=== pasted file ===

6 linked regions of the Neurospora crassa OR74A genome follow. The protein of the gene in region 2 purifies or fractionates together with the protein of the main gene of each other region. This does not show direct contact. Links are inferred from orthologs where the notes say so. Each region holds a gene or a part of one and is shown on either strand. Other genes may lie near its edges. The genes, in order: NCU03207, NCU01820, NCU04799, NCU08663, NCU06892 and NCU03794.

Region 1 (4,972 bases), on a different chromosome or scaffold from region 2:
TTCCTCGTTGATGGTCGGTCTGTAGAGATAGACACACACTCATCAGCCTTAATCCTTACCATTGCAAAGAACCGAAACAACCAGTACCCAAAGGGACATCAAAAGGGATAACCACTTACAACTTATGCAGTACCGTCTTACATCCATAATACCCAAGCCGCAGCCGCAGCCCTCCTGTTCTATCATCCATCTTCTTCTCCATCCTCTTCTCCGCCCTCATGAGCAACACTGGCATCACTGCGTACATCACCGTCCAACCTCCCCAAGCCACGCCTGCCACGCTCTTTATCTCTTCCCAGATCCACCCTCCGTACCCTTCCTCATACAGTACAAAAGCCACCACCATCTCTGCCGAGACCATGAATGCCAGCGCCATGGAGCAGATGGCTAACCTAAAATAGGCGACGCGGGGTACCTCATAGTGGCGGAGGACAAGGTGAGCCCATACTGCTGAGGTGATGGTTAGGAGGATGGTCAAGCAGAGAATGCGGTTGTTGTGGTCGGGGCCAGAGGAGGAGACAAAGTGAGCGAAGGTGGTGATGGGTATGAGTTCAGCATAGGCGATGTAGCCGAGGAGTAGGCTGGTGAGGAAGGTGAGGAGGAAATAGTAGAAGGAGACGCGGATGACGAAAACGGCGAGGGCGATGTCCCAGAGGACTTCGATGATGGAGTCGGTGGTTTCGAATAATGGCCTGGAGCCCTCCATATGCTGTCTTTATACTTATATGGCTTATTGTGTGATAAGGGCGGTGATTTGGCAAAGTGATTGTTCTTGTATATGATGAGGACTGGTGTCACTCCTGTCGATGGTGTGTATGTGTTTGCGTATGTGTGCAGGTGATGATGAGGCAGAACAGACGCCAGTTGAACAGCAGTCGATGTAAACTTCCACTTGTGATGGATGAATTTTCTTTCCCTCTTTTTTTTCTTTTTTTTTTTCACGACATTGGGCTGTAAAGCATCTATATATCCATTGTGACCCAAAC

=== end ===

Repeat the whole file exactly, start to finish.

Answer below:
6 linked regions of the Neurospora crassa OR74A genome follow. The protein of the gene in region 2 purifies or fractionates together with the protein of the main gene of each other region. This does not show direct contact. Links are inferred from orthologs where the notes say so. Each region holds a gene or a part of one and is shown on either strand. Other genes may lie near its edges. The genes, in order: NCU03207, NCU01820, NCU04799, NCU08663, NCU06892 and NCU03794.

Region 1 (4,972 bases), on a different chromosome or scaffold from region 2:
TTCCTCGTTGATGGTCGGTCTGTAGAGATAGACACACACTCATCAGCCTTAATCCTTACCATTGCAAAGAACCGAAACAACCAGTACCCAAAGGGACATCAAAAGGGATAACCACTTACAACTTATGCAGTACCGTCTTACATCCATAATACCCAAGCCGCAGCCGCAGCCCTCCTGTTCTATCATCCATCTTCTTCTCCATCCTCTTCTCCGCCCTCATGAGCAACACTGGCATCACTGCGTACATCACCGTCCAACCTCCCCAAGCCACGCCTGCCACGCTCTTTATCTCTTCCCAGATCCACCCTCCGTACCCTTCCTCATACAGTACAAAAGCCACCACCATCTCTGCCGAGACCATGAATGCCAGCGCCATGGAGCAGATGGCTAACCTAAAATAGGCGACGCGGGGTACCTCATAGTGGCGGAGGACAAGGTGAGCCCATACTGCTGAGGTGATGGTTAGGAGGATGGTCAAGCAGAGAATGCGGTTGTTGTGGTCGGGGCCAGAGGAGGAGACAAAGTGAGCGAAGGTGGTGATGGGTATGAGTTCAGCATAGGCGATGTAGCCGAGGAGTAGGCTGGTGAGGAAGGTGAGGAGGAAATAGTAGAAGGAGACGCGGATGACGAAAACGGCGAGGGCGATGTCCCAGAGGACTTCGATGATGGAGTCGGTGGTTTCGAATAATGGCCTGGAGCCCTCCATATGCTGTCTTTATACTTATATGGCTTATTGTGTGATAAGGGCGGTGATTTGGCAAAGTGATTGTTCTTGTATATGATGAGGACTGGTGTCACTCCTGTCGATGGTGTGTATGTGTTTGCGTATGTGTGCAGGTGATGATGAGGCAGAACAGACGCCAGTTGAACAGCAGTCGATGTAAACTTCCACTTGTGATGGATGAATTTTCTTTCCCTCTTTTTTTTCTTTTTTTTTTTCACGACATTGGGCTGTAAAGCATCTATATATCCATTGTGACCCAAAC